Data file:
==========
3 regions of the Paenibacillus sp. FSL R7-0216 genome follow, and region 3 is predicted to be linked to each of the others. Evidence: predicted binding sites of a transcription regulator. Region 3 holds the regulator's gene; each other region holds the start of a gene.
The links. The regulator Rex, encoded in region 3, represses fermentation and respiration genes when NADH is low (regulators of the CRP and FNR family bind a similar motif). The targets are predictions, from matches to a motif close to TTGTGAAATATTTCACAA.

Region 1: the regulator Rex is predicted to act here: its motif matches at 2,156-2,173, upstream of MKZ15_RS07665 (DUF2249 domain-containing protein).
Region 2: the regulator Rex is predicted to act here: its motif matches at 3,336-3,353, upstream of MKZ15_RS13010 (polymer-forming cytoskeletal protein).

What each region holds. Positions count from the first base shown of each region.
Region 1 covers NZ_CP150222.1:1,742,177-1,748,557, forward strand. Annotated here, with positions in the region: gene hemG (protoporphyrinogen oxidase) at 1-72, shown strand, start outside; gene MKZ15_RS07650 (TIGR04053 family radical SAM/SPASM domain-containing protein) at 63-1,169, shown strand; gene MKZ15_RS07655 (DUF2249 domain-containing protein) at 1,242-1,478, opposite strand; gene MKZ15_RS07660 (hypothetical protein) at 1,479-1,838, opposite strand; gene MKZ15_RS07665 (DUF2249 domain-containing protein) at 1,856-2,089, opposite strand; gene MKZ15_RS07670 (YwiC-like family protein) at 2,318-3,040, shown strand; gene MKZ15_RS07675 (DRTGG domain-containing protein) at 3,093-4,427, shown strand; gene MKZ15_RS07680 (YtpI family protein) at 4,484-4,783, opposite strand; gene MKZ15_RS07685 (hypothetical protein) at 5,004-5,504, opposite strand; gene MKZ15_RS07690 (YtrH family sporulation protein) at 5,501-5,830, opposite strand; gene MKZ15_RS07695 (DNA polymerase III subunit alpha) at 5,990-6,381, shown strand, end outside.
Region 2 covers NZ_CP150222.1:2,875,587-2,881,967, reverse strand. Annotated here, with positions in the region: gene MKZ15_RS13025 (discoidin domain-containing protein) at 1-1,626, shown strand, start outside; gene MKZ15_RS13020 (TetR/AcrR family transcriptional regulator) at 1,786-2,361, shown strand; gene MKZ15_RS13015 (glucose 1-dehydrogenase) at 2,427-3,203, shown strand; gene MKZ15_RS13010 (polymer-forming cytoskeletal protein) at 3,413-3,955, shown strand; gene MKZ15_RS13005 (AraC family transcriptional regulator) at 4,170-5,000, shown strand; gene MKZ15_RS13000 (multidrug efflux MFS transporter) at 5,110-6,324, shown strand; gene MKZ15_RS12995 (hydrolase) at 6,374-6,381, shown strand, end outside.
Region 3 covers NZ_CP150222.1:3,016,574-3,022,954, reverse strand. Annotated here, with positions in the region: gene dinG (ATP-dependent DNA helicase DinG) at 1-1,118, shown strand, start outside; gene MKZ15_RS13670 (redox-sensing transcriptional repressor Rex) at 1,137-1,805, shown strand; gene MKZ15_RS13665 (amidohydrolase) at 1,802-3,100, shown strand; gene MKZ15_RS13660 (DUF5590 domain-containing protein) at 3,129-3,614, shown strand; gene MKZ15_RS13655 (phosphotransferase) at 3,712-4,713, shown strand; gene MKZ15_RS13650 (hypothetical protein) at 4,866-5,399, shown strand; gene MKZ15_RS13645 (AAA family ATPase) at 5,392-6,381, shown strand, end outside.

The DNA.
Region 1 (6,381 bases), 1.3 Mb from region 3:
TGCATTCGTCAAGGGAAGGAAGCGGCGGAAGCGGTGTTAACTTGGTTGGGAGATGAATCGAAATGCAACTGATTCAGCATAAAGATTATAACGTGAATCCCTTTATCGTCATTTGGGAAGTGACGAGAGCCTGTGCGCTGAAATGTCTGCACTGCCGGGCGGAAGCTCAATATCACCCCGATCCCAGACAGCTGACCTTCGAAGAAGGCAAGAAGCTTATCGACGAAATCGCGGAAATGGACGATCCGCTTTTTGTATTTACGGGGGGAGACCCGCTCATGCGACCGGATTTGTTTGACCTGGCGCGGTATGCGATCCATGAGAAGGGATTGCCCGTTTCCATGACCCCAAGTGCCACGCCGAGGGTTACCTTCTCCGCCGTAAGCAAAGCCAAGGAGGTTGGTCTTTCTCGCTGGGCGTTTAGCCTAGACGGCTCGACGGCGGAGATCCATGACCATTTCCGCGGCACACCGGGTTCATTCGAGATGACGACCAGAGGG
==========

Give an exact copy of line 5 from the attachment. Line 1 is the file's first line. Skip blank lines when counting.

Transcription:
What each region holds. Positions count from the first base shown of each region.